Meanwhile, some of the other members of the team worked on sanding the fenders and doors down to bare metal using the Eastwood Stripping Discs and then sprayed them with Eastwood Fast Etch to keep them from flash rusting while they wait their turn for bodywork and shiny paint.

    After looking over the engine we decided that this engine had been neglected for quite sometime and even the original waterpump was still on the engine! When Tim went to remove the bolts out of the waterpump just about every single one broke off. This is going to cause a lot more work as we now have to extract each broken bolt. This task will include removing the harmonic balancer on the crank and the timing chain cover to get to the bolts that broke. Let's hope this doesn't require some serious surgery!

    Once we were tired of fighting with broken bolts we moved on to removing the front radiator support on the car. This is NOT an easy job even on the best day. First of all you have to drill out numerous spot welds and the number of spot welds on each side of the radiator support are not equal. It seems like the spot welder in the factory just did however many felt right that day.. or two guys were spot welding on each side and one did way more than the other. The other problem we had was that the car has been hit in the front and some of the metal was bent and damaged. We took turns drilling spot welds with the Eastwood Spot Weld Cutters and slowly we were able to peel the old radiator support off of the front of the car. We'll have to do some hammer and dolly work to the remaining parts on the front end, but so far the CJ Pony replacement radiator panel seems like it will fit pretty well.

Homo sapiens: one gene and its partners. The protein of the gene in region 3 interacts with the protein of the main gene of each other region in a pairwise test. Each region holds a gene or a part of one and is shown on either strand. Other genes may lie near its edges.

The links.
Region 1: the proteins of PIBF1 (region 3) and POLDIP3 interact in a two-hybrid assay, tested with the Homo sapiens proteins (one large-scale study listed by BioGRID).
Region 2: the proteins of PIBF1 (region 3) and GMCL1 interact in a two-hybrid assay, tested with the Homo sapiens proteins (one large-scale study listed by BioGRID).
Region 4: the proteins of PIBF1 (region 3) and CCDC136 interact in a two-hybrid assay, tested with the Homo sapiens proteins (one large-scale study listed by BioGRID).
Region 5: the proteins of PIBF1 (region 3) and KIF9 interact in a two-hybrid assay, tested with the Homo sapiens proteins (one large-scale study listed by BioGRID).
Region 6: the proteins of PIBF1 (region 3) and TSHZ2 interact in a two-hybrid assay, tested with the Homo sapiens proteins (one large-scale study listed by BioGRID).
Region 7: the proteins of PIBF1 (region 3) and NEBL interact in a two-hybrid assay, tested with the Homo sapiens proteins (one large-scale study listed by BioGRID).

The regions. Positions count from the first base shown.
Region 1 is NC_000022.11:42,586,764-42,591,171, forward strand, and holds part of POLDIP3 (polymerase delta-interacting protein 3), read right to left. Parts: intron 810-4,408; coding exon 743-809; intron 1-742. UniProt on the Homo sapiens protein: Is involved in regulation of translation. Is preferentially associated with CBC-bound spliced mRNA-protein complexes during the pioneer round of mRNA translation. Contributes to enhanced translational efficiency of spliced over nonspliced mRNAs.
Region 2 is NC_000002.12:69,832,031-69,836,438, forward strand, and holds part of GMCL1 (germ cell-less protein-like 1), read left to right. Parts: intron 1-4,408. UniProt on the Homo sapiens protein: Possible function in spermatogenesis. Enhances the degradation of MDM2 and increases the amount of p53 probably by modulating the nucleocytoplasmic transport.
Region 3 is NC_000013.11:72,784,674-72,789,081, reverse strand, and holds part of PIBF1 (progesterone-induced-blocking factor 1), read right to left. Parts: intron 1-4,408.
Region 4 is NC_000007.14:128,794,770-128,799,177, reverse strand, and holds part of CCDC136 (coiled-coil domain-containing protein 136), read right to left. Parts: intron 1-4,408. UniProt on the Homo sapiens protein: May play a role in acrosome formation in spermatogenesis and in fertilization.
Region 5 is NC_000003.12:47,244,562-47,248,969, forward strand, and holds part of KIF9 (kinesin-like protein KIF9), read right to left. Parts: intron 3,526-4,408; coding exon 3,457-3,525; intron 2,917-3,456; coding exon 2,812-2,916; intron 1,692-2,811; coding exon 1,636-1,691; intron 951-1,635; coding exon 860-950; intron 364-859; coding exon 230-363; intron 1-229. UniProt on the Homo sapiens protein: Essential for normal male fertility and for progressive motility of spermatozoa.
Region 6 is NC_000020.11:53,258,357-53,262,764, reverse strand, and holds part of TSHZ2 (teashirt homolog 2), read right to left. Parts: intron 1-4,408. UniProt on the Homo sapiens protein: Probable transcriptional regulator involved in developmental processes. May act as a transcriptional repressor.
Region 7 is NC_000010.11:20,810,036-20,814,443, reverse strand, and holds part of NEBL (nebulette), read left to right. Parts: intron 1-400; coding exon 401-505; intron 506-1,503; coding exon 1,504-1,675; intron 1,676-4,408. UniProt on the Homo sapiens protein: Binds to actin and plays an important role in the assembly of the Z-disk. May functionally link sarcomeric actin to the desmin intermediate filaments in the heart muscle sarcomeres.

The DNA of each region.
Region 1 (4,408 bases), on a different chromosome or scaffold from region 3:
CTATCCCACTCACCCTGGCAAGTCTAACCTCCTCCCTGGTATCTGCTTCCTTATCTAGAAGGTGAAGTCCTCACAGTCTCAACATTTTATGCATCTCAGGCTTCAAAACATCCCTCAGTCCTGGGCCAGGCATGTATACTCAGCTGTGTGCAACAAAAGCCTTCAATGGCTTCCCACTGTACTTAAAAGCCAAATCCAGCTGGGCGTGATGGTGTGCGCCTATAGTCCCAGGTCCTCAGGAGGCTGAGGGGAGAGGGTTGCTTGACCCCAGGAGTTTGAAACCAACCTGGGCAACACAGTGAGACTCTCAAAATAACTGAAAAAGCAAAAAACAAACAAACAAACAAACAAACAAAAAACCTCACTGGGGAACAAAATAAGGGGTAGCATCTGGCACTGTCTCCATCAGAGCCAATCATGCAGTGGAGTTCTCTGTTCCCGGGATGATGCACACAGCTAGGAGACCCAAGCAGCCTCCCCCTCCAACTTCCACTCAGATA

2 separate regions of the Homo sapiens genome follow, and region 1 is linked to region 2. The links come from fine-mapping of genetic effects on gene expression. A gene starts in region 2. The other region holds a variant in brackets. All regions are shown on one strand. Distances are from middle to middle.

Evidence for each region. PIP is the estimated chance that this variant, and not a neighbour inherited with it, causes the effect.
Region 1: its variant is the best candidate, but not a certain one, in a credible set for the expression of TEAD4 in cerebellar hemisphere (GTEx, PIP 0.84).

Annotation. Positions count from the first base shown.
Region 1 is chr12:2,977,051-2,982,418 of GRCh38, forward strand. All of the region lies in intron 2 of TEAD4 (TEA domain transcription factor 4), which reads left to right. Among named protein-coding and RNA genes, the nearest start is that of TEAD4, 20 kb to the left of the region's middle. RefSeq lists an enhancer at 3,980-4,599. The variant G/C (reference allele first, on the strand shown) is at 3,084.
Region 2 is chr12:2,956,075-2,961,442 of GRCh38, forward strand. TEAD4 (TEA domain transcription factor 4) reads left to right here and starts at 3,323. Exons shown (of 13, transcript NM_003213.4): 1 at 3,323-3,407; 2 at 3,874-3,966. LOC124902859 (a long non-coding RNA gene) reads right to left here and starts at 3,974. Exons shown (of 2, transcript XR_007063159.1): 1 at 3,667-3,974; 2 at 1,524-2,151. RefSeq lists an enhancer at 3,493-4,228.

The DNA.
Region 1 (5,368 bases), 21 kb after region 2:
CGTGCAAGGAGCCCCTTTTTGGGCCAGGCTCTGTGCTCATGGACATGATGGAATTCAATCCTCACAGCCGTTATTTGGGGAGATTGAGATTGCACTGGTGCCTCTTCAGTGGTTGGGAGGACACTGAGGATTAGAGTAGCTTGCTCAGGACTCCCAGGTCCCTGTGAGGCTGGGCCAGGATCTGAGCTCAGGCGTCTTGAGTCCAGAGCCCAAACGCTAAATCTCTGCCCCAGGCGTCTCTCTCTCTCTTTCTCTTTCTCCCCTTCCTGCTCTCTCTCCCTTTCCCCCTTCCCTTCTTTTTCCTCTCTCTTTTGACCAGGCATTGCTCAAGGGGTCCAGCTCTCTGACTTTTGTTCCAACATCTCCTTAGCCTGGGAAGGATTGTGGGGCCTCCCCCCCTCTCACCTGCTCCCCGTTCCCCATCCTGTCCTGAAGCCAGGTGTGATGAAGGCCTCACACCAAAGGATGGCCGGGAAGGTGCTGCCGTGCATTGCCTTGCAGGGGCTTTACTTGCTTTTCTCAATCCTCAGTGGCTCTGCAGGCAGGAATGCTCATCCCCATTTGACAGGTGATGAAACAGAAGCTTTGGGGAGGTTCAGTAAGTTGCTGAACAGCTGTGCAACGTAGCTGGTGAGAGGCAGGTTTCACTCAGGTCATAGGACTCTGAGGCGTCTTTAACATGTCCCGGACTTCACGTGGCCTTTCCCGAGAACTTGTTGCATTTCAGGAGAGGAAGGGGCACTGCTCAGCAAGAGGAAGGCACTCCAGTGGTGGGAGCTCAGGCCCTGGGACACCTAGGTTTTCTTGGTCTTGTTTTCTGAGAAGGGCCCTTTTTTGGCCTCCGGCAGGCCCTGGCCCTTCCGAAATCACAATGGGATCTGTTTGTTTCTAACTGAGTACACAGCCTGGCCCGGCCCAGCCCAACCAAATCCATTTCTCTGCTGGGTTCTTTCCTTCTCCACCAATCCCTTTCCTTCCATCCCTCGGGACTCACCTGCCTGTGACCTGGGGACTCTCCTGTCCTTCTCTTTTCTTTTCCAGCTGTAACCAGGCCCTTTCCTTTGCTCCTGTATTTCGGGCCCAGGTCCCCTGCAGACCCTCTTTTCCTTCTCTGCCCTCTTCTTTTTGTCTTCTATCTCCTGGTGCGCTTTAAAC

Next up we will have to remove the damaged inner fender skirt panel and mock it all up to make sure the front sheet metal will sit correctly when we're done. Soon we'll be firing up the MIG 175 and the TIG 200 to weld these panels in place. Stay tuned, we're just getting warmed up!